To Pitch? Or not to Pitch?
February and March 2020 started off the pitching season with some mindblowing events. Author Mentor Match, PitMad and RevPit are only the beginning...
But to take part in a pitch contest takes a form of courage not all writers feel comfortable with. After all, cold querying agents already brings a lot of stress, why would anyone want to take on more of that?
Simply because despite the chances to be rejected, pitching your work might deliver you more feedback than an agent's formletter could ever bring you.
Author Mentor Match 2020 was the first writing contest I ever took part in. Along with more than 1000 other people, I sent my pitch, my query letter and the first 3 chapters of my finished (and polished) manuscript, and crossed all fingers and toes. I was well aware of the fact that only 50 people could win the contest, and having 1000+ participants, it meant that there was only a 0.05% chance of being chosen. Against the 0.003% of landing an agent, this number alone was a good reason to give it a try. You pitch... and you wait. And this is where the actual game and fun begins. Where some people would never participate because of the stress and anxiety this brings, for me this was a wonderful opportunity to get my work and voice out there. I met some wonderful aspiring writers, connected with a brilliant author
and had a lot of fun with Twitter's #WritingCommunity. I even received personal feedback from one of the mentors, despite not being chosen.
This alone was worth the anxiety of waiting for 2 weeks without hearing a thing. Of course I felt bummed at some point. I saw so many mentors posting about having made their full requests... but my mailbox was still empty. But here's the thing: this doesn't mean you are a bad writer, or that your work isn't good enough for publishing. It could mean several things. It could mean that the mentors you pitched, simply weren't looking for your kind of work. It could also mean that your work might even have been good enough to go straight into the cold querying process. And this is where most wirters fail to see the gain in this process. They get stuck on the fact that they weren't chosen. I'd say this is a win. Because this tells you there is still work to do, and you haven't waisted a precious opportunity with your dream agent.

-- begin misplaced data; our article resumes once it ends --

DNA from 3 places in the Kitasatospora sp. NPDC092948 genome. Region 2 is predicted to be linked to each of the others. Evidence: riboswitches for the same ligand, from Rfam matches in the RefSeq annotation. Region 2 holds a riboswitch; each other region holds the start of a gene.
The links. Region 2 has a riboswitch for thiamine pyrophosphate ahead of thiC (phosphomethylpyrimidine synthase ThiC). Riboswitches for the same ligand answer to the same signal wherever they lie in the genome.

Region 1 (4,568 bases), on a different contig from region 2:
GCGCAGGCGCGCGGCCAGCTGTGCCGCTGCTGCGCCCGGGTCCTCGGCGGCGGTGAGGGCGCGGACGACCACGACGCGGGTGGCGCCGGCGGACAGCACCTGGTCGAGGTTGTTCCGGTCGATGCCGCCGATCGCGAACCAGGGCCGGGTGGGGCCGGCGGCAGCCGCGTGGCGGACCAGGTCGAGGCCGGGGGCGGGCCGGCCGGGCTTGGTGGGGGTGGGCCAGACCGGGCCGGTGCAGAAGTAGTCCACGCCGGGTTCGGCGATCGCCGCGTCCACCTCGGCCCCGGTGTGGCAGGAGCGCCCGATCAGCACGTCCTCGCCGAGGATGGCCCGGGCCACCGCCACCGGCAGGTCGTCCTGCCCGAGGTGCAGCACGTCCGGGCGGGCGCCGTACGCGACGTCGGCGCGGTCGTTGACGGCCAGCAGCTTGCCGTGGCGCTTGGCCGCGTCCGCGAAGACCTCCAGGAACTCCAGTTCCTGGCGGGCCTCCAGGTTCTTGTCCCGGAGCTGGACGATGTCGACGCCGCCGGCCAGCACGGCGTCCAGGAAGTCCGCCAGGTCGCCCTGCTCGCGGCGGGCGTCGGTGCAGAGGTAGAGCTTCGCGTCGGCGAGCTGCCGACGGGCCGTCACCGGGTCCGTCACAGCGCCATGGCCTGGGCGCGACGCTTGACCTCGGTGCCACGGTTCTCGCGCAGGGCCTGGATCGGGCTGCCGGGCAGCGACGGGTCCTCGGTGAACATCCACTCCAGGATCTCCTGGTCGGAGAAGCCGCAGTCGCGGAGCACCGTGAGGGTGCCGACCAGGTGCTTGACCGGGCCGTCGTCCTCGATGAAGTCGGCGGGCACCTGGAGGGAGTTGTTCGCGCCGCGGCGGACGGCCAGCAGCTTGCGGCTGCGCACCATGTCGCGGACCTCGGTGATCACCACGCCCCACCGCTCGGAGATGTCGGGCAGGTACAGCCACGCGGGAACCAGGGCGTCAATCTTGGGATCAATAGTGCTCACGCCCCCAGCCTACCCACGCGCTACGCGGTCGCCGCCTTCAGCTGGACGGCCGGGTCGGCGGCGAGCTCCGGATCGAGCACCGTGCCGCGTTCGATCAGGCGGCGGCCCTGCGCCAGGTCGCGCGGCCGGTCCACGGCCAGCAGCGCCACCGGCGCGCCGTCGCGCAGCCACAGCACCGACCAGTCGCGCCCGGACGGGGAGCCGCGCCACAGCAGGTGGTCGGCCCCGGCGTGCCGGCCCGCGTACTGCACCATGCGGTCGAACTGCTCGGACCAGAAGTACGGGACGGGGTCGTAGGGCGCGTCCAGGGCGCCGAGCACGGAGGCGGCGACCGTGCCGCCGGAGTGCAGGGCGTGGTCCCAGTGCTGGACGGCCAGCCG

The same can be said for events like PitMad. I received several requests from publishers and agents, after I pitched my work. I was over the moon, because people were interested in my work. At this point I am eargerly awaiting the results. Does that scare me? Yes! Does that make me never want to participate in any "waiting competition" ever again? Hell no! But do ask yourself if you are capable of looking at these processes from the sunny side. If you can... well then I absolutely advise you to go for it. If you think you can't... I still think you should go for it, because the reward will be fantastic. It will even be a good exercize for when you start the cold querying process. Practice the waiting, enjoy the silence, and find friends that are surfing the waves with you.
Here's an overview of interesting (free) writing contests in 2020:
18/19 April 2020 | Revise & Resub
22/23 April 2020 | DVPit
4 June 2020 | PitMad
Summer 2020 | PitchWars
Year Round | NaNoWriMo